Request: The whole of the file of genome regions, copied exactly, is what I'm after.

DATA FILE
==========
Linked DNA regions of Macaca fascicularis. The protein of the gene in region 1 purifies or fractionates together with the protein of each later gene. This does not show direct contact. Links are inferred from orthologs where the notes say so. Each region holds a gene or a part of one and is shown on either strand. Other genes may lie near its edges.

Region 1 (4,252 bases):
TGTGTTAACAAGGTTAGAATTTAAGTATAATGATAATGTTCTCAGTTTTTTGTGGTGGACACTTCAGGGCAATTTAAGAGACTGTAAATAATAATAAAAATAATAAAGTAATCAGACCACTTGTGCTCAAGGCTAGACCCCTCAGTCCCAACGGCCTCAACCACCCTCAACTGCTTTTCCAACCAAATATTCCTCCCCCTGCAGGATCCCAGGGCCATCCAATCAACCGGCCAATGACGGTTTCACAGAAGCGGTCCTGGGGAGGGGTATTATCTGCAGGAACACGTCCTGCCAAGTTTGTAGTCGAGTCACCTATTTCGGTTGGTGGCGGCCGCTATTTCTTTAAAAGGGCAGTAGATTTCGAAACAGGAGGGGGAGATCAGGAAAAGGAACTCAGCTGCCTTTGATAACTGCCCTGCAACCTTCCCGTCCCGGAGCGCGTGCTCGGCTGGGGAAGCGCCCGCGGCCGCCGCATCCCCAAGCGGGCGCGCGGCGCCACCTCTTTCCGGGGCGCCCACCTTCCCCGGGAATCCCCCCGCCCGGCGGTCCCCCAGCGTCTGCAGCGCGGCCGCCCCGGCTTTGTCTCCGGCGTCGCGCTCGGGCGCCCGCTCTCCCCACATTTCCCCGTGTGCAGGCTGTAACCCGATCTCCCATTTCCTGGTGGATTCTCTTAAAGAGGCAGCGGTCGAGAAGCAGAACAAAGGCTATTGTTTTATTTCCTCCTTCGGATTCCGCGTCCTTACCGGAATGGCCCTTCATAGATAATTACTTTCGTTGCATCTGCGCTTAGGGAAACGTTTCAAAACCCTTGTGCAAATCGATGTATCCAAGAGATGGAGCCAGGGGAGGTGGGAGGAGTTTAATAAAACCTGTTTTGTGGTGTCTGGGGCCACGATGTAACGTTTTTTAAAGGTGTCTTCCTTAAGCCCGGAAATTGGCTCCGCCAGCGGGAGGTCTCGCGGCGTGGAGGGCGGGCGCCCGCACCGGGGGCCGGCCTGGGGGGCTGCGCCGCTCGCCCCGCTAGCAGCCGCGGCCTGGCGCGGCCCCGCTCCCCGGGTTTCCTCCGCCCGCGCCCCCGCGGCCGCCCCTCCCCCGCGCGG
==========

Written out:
Linked DNA regions of Macaca fascicularis. The protein of the gene in region 1 purifies or fractionates together with the protein of each later gene. This does not show direct contact. Links are inferred from orthologs where the notes say so. Each region holds a gene or a part of one and is shown on either strand. Other genes may lie near its edges.

Region 1 (4,252 bases):
TGTGTTAACAAGGTTAGAATTTAAGTATAATGATAATGTTCTCAGTTTTTTGTGGTGGACACTTCAGGGCAATTTAAGAGACTGTAAATAATAATAAAAATAATAAAGTAATCAGACCACTTGTGCTCAAGGCTAGACCCCTCAGTCCCAACGGCCTCAACCACCCTCAACTGCTTTTCCAACCAAATATTCCTCCCCCTGCAGGATCCCAGGGCCATCCAATCAACCGGCCAATGACGGTTTCACAGAAGCGGTCCTGGGGAGGGGTATTATCTGCAGGAACACGTCCTGCCAAGTTTGTAGTCGAGTCACCTATTTCGGTTGGTGGCGGCCGCTATTTCTTTAAAAGGGCAGTAGATTTCGAAACAGGAGGGGGAGATCAGGAAAAGGAACTCAGCTGCCTTTGATAACTGCCCTGCAACCTTCCCGTCCCGGAGCGCGTGCTCGGCTGGGGAAGCGCCCGCGGCCGCCGCATCCCCAAGCGGGCGCGCGGCGCCACCTCTTTCCGGGGCGCCCACCTTCCCCGGGAATCCCCCCGCCCGGCGGTCCCCCAGCGTCTGCAGCGCGGCCGCCCCGGCTTTGTCTCCGGCGTCGCGCTCGGGCGCCCGCTCTCCCCACATTTCCCCGTGTGCAGGCTGTAACCCGATCTCCCATTTCCTGGTGGATTCTCTTAAAGAGGCAGCGGTCGAGAAGCAGAACAAAGGCTATTGTTTTATTTCCTCCTTCGGATTCCGCGTCCTTACCGGAATGGCCCTTCATAGATAATTACTTTCGTTGCATCTGCGCTTAGGGAAACGTTTCAAAACCCTTGTGCAAATCGATGTATCCAAGAGATGGAGCCAGGGGAGGTGGGAGGAGTTTAATAAAACCTGTTTTGTGGTGTCTGGGGCCACGATGTAACGTTTTTTAAAGGTGTCTTCCTTAAGCCCGGAAATTGGCTCCGCCAGCGGGAGGTCTCGCGGCGTGGAGGGCGGGCGCCCGCACCGGGGGCCGGCCTGGGGGGCTGCGCCGCTCGCCCCGCTAGCAGCCGCGGCCTGGCGCGGCCCCGCTCCCCGGGTTTCCTCCGCCCGCGCCCCCGCGGCCGCCCCTCCCCCGCGCGG